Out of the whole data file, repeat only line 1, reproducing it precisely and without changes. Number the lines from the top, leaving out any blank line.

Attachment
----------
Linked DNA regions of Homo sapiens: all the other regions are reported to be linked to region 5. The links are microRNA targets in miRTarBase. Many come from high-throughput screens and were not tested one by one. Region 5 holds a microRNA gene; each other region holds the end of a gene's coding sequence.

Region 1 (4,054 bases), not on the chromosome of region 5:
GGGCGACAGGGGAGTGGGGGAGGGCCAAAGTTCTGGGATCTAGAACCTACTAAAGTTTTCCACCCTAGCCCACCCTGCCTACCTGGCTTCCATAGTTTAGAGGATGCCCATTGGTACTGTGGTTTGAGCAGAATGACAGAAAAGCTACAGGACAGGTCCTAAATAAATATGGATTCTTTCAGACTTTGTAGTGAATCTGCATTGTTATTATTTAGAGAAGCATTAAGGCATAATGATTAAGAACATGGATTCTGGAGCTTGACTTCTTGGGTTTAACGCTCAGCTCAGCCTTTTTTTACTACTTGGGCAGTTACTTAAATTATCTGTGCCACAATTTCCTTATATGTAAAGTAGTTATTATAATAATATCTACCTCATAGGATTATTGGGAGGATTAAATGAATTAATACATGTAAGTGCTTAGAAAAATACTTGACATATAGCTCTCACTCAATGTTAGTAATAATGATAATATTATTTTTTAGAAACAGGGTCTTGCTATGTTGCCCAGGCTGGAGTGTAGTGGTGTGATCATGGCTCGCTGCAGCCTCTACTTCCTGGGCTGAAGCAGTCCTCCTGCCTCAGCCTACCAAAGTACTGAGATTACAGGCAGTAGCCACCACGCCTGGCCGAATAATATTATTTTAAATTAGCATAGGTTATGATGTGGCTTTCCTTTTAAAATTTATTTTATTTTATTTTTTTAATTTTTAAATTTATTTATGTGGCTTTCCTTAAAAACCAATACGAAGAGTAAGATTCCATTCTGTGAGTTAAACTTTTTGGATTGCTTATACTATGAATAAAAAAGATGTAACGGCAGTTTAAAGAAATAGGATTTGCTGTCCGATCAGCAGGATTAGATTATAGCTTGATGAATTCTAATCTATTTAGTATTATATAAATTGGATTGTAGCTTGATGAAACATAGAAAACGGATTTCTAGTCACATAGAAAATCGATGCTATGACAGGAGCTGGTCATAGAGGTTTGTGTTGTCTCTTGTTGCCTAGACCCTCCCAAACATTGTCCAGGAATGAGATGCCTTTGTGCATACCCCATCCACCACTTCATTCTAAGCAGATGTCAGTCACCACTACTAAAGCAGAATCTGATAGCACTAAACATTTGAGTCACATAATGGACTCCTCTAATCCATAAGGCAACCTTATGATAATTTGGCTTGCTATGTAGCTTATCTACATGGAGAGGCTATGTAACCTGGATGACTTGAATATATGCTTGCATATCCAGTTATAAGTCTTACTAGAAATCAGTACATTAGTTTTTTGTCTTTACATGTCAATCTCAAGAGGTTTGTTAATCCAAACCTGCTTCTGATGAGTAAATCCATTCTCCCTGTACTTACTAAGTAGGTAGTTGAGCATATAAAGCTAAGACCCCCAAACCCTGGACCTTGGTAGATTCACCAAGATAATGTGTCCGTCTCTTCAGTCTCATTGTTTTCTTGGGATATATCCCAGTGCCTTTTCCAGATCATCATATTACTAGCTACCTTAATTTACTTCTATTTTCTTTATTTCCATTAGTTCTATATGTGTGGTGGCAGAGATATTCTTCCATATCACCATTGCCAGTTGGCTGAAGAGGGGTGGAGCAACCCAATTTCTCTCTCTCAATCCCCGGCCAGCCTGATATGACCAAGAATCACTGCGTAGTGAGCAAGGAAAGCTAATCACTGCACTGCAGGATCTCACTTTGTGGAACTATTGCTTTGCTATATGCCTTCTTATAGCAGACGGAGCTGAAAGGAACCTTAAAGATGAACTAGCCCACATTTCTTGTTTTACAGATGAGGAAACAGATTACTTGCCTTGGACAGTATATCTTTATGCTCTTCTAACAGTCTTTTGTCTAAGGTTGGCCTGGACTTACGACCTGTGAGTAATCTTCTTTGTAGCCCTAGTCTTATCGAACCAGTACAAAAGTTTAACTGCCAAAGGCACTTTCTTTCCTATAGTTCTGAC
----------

Linked DNA regions of Homo sapiens: all the other regions are reported to be linked to region 5. The links are microRNA targets in miRTarBase. Many come from high-throughput screens and were not tested one by one. Region 5 holds a microRNA gene; each other region holds the end of a gene's coding sequence.